A 37-year-old male, a businessman by occupation, presented to our hospital with a history of mild fever and shortness of breath [New York Heart Association (NHYA) grade II] over the past 4 days. He got admitted, initially, to a local hospital where he was diagnosed with thrombocytopenia (with a platelet count 73,000). He was also a known case of cyanotic congenital heart disease (univentricular heart/dual inlet left ventricle with moderate-severe pulmonary stenosis and hypoplastic right ventricle), having been diagnosed in 2007 and on medical management since then. In view of his thrombocytopenia and congenital heart disease, he was referred to our tertiary hospital for further management. At the emergency room (ER) the patient was conscious and coherent. On examination, he was febrile (101°F); with a pulse rate of 78/min, regular, low volume; his blood pressure was 100/60 mmHg with peripheral cyanosis and clubbing (grade 3). Jugular venous pressure (JVP) was elevated, respiratory rate was 25 breaths/min, and SpO 2 was 85% on room air and increased to 91% with face mask (10 L/min O 2 ). [Figure 1] shows the vitals of the patient during admission. Arterial blood gas test (ABG) showed pH 7.42, PCO 2 30.7 mmHg, PaO 2 56.3 mmHg, HCO 3  19.6, and SaO 2 89.3%. Cardiovascular system examination showed pansystolic murmur in the left parasternal area, and ejection systolic murmur (ESM) in the pulmonary area with loud P2. Other system examinations were normal. The complete blood count showed hemoglobin 21.6 gm%, packed cell volume (PCV) 64.3 vol%, total leukocyte count 7500/cu mm, and platelet count 9000/cu mm. Coagulation parameters, serum electrolytes, liver function test, and kidney function test were normal. NS-1 antigen for dengue infection was positive, electrocardiogram (ECG) showed sinus rhythm with right axis deviation, chest x-ray showed right paracardiac haziness with straightening of the left heart border [Figure 2]. Two-dimensional echocardiogram (2D echo) showed complex congenital heart disease [single ventricle, double inlet left ventricle, mild aortic valve (AV) regurgitation, moderate-severe pulmonary valve stenosis, normal left ventricular function, and no pericardial effusion]. [Figure 3] shows the univentricular heart/dual inlet left ventricle. Inferior vena cava (IVC) diameter was 2 cm, which is shown in [Figure 4] and [Figure 5]. As the patient had high PCV due to cyanotic congenital heart disease, normal IVC diameter on ultrasound, and single ventricle with moderate-severe pulmonary stenosis, the central venous pressure (CVP) measurement may be insignificant in this case. Fluid resuscitation was done with normal saline according to clinical parameters such as urine output, warm periphery, absence of altered mentation and good pulse volume, and constant monitoring of B line onset on lung ultrasound. The patient received 4 units of platelet-rich plasma for thrombocytopenia only on the first day. The platelet count gradually improved to 20,000 on the second day, and by the third day it was 70,000. Blood culture was sterile. The patient was shifted to a room on the third day and discharged on the fourth day.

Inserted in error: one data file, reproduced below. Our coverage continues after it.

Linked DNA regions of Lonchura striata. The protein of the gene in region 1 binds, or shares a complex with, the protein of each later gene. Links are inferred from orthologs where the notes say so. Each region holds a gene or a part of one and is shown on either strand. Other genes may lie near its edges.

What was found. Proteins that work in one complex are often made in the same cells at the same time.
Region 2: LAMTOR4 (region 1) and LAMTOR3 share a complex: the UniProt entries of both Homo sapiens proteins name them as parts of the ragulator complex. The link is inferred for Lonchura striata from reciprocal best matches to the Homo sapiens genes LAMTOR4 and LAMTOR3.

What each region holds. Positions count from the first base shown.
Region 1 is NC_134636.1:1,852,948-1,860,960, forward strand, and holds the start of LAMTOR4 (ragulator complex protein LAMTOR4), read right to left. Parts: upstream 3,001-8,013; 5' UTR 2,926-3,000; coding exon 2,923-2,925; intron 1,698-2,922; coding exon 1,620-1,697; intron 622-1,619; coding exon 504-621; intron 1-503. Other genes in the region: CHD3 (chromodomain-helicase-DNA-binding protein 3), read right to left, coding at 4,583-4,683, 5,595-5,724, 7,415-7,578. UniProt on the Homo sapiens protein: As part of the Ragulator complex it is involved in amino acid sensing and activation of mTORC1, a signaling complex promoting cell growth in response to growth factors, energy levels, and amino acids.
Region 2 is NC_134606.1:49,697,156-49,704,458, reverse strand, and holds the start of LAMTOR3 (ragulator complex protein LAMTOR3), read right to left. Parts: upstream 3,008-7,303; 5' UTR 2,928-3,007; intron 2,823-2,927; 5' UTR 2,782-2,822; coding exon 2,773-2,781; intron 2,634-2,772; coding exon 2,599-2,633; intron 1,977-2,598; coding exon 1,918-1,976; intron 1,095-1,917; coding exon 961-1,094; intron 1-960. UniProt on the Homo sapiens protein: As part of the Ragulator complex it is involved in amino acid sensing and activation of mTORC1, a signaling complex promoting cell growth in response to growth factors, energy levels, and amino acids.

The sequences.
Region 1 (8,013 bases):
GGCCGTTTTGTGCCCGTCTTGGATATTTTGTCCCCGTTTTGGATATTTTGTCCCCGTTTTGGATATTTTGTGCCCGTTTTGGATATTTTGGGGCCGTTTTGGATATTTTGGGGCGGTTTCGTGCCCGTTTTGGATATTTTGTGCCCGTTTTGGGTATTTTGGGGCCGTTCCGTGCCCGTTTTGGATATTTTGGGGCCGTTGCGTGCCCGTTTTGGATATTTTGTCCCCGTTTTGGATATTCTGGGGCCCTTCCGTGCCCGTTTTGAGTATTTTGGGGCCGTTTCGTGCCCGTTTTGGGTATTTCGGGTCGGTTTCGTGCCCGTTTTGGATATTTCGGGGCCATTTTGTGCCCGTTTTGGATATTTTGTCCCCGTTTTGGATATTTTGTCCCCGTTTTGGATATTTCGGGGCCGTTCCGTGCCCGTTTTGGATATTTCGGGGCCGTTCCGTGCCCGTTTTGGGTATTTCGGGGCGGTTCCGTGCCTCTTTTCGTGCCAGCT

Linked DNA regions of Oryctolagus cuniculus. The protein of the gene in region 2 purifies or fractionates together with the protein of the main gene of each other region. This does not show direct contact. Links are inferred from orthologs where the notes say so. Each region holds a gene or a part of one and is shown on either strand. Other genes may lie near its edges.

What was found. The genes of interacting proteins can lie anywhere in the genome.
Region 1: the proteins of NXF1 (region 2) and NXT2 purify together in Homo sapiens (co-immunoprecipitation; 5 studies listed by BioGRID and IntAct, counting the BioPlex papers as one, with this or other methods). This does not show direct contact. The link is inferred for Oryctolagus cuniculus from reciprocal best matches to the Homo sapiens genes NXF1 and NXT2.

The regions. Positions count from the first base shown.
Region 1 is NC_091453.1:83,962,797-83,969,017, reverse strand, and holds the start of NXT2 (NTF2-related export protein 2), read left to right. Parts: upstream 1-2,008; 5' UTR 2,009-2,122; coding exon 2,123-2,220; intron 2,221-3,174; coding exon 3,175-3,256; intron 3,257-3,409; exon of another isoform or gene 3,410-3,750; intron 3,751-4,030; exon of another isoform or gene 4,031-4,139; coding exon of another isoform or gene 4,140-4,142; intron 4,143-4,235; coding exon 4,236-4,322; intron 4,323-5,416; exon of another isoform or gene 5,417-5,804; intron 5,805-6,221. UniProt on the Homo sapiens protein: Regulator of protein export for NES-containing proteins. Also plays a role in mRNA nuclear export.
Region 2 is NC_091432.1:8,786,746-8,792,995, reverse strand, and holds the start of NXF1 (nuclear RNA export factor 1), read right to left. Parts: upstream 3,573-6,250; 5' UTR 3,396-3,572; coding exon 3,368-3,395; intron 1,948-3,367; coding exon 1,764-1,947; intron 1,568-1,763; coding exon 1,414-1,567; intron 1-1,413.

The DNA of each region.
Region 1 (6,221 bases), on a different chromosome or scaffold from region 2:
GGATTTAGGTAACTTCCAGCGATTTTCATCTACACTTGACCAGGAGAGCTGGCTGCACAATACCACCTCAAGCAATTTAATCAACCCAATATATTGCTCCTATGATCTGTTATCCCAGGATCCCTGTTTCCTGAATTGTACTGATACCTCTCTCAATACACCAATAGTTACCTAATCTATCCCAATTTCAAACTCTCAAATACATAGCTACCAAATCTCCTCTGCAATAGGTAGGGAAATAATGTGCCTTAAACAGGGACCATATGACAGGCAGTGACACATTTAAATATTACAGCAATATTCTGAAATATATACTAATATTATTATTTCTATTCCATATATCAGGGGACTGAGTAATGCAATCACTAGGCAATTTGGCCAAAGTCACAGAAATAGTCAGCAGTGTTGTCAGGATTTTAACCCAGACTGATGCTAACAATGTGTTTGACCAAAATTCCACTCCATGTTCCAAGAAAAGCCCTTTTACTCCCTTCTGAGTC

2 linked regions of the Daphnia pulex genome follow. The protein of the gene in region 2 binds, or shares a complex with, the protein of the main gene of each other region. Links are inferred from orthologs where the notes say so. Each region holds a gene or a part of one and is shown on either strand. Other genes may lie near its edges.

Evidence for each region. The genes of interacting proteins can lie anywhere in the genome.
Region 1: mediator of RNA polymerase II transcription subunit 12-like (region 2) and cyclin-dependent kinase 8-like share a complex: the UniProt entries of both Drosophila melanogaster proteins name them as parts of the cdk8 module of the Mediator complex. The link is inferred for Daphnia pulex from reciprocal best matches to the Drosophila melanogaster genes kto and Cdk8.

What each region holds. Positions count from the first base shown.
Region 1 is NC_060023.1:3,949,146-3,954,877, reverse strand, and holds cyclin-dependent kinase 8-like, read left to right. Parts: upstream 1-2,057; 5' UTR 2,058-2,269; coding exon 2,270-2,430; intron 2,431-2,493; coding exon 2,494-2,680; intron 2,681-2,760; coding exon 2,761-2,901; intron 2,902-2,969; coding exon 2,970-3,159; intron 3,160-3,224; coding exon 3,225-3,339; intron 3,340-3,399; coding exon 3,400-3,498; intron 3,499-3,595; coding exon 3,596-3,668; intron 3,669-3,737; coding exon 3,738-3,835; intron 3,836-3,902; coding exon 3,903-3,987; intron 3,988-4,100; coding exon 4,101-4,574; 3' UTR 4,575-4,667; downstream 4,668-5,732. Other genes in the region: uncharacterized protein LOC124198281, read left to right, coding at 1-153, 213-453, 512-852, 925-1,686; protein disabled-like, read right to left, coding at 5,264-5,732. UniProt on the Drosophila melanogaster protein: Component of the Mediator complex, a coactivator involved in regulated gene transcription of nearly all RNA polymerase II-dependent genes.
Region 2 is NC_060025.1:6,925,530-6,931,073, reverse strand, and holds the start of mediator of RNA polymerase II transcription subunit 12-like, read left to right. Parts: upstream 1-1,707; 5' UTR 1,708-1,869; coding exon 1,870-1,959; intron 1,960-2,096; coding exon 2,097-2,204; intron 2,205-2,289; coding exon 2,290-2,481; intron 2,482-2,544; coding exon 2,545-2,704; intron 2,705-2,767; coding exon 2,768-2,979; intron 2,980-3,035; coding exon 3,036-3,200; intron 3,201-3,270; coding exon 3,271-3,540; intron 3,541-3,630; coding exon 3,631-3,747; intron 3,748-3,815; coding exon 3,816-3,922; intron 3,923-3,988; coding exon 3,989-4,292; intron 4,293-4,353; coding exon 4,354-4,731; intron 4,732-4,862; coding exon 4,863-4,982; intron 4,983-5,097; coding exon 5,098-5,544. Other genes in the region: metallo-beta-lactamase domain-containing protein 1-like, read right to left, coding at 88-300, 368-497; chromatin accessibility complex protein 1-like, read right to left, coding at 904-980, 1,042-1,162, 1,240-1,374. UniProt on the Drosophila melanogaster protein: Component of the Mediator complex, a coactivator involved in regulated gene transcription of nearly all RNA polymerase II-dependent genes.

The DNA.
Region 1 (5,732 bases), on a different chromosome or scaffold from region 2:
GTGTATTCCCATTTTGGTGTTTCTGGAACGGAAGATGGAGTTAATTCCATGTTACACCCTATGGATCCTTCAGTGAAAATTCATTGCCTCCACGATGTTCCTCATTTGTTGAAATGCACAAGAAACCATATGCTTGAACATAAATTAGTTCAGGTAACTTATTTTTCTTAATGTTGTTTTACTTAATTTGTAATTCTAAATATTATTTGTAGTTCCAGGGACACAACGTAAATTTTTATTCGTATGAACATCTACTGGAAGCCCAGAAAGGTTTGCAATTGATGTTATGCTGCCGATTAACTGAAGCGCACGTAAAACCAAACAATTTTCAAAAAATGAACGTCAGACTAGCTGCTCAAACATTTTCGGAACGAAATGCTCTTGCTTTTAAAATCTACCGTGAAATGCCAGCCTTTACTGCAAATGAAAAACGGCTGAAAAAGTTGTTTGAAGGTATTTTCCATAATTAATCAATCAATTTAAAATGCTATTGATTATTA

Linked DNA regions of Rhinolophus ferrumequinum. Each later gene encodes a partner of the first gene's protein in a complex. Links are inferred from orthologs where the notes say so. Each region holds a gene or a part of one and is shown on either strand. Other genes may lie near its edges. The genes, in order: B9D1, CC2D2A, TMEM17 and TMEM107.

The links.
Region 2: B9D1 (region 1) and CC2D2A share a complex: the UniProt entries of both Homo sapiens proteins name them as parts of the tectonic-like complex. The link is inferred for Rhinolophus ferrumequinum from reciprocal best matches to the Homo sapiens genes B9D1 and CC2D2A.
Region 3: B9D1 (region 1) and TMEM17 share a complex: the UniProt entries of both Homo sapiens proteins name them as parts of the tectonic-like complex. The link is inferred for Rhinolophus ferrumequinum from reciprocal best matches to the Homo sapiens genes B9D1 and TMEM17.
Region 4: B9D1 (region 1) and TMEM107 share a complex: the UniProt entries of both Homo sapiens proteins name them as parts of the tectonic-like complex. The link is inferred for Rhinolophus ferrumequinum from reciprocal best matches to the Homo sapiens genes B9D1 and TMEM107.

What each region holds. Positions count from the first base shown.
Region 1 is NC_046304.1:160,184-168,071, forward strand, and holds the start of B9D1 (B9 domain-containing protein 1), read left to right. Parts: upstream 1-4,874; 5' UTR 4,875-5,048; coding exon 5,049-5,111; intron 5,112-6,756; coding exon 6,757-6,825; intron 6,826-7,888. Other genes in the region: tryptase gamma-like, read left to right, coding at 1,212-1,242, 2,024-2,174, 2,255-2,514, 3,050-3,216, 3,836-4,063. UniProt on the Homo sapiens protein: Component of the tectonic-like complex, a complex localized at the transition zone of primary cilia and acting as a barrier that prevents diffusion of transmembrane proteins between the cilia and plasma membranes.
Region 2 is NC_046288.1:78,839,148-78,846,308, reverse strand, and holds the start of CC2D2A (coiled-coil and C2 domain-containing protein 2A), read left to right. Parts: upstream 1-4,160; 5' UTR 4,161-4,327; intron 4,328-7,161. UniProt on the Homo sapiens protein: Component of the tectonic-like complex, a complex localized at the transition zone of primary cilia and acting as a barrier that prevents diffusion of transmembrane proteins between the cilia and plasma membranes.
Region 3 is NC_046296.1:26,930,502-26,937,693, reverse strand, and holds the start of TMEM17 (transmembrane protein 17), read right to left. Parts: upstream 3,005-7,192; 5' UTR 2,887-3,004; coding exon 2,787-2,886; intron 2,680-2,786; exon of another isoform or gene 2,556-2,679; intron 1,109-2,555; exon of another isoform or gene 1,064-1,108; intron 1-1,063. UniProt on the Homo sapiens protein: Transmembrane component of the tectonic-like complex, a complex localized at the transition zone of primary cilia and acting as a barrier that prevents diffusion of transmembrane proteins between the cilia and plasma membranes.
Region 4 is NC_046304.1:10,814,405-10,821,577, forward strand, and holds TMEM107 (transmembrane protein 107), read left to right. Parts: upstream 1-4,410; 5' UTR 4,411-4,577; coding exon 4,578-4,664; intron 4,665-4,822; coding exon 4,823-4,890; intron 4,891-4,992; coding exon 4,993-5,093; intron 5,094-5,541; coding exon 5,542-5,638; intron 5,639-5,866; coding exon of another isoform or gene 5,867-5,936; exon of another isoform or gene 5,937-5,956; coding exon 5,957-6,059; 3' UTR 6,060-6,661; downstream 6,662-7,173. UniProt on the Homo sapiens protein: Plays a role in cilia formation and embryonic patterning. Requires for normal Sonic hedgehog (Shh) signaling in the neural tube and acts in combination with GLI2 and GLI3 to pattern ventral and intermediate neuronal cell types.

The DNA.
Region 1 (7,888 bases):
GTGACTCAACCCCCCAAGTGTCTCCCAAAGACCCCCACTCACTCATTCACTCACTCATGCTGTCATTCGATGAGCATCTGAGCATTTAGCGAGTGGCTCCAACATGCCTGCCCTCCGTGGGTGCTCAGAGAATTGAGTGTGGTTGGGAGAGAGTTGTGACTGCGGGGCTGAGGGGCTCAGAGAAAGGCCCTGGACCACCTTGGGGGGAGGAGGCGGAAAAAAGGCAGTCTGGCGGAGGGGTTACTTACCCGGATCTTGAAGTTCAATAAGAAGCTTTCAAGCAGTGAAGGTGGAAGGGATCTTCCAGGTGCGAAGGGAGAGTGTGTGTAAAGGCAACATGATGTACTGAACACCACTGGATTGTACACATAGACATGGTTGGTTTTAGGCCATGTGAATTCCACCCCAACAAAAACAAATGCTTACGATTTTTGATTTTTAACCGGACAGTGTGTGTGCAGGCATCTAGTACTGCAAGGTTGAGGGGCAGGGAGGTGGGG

Figure 1: Shows vitals during admission of the patient